Remember the Milk forgets me … but is it my fault?
Last week I wrote about Remember the Milk’s refusal or inability to synch its excellent task service with Outlook. I received a couple of interesting comments to the post. Rather than respond to them in the comments, I’m surfacing them here, in part because they’re better than my original post.
So here’s where Twitter comes in: you should Twitter a link to this post, with the title in it, and see if the RTM people are ego-searching Twitter for complaints/compliments. Then see if they respond!
Well, that is exactly what I did. Using the miracle that is Ping.fm, I let those poor souls following my Facebook and Twitter status updates know about the post. Turns out that the RTM people either (a) have better things to do than ego-search or (b) have better things to do that respond to my whining.
Brian Johnson wrote, in part (you can read the comment if you don’t want to miss a word of his thoughtful argument):
Jimmy, I completely agree with your point that the good people at Remember The Milk should be more communicative. Giving you that, I want to address something else in your post: Outlook … [description of his rocky relationship with Outlook] … The good people at RTM ought to answer the phone. And we should be getting on to our next platform already. When I think about the months, maybe years of my life, I’ve spent waiting for Windows and Outlook to load, I want to weep. I’m making a break for it. Are you with me?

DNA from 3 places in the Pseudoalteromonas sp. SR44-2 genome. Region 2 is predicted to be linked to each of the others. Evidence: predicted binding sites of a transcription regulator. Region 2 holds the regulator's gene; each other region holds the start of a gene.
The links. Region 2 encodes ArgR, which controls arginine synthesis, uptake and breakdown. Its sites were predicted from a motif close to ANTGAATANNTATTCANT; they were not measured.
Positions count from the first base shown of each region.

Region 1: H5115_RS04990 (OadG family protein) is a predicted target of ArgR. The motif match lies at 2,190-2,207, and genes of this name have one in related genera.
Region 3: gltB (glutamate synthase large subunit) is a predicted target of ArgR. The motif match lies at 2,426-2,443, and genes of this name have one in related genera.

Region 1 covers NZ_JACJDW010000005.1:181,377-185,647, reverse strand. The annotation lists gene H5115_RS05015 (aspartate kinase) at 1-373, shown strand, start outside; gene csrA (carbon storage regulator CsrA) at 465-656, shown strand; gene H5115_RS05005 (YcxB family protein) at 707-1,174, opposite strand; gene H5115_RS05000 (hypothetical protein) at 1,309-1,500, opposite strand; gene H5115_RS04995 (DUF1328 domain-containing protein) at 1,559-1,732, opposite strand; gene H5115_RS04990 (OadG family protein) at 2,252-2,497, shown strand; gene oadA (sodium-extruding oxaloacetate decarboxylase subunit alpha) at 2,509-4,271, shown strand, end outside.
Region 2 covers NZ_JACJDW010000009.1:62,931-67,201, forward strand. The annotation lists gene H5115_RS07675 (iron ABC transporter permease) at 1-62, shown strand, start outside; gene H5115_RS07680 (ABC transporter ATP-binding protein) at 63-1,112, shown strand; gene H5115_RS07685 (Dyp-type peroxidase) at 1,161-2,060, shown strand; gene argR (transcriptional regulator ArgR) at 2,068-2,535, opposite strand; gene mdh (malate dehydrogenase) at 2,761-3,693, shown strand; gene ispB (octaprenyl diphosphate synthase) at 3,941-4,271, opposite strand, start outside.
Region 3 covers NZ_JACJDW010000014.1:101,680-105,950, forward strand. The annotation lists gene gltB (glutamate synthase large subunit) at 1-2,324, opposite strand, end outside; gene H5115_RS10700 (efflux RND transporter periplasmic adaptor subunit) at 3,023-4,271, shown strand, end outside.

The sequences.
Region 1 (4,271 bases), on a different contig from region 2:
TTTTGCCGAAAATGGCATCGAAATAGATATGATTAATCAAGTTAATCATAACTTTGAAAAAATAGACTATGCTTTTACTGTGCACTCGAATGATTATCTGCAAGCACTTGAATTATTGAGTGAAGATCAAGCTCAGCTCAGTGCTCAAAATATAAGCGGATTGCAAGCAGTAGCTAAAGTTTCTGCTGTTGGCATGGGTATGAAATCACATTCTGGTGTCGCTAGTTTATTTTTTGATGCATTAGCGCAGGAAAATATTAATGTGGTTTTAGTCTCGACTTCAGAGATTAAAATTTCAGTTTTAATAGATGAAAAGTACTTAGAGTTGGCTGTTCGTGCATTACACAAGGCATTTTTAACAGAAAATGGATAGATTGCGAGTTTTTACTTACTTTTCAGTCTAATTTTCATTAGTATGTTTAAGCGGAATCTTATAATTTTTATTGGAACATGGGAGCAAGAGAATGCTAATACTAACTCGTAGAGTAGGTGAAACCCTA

So the problem is me, is it?
Well, maybe it is. Since June, I have the good fortune to have a full-time job, for the first time, at a place that’s platform-agnostic. I no longer have the “gotta use Outlook” excuse. I use plenty of the same Outlook add-ins Brian uses to make it work better with the cloud that, except for my writing, has become the center of my computing experience. If I have a large and bulky program that I’m augmenting with a half-dozen large, bulky add-ons that don’t always play well together so they better connect with the lightweight web-based services I’m using more and more, what’s the point?
So … OK, Brian. I’m in. I don’t want to move from a Microsoft-supervised prison to an Apple-supervised one or a Google-supervised one, so I’m going to move my work life to the cloud slowly and carefully. And there are plenty of interesting services so I can mix and match without the system being any more complicated than an Outlook-plus-add-ins scenario. I don’t want to have to do this again in six months if Jobs or Schmidt turn out to be lousy stewards of my stuff. Let the transition begin …
(Unintentional punch line: The transition may have begun already. Earlier today I installed the new IE beta on my laptop. It has an undocumented new feature: It doesn’t connect to any websites. Hello again, Firefox!)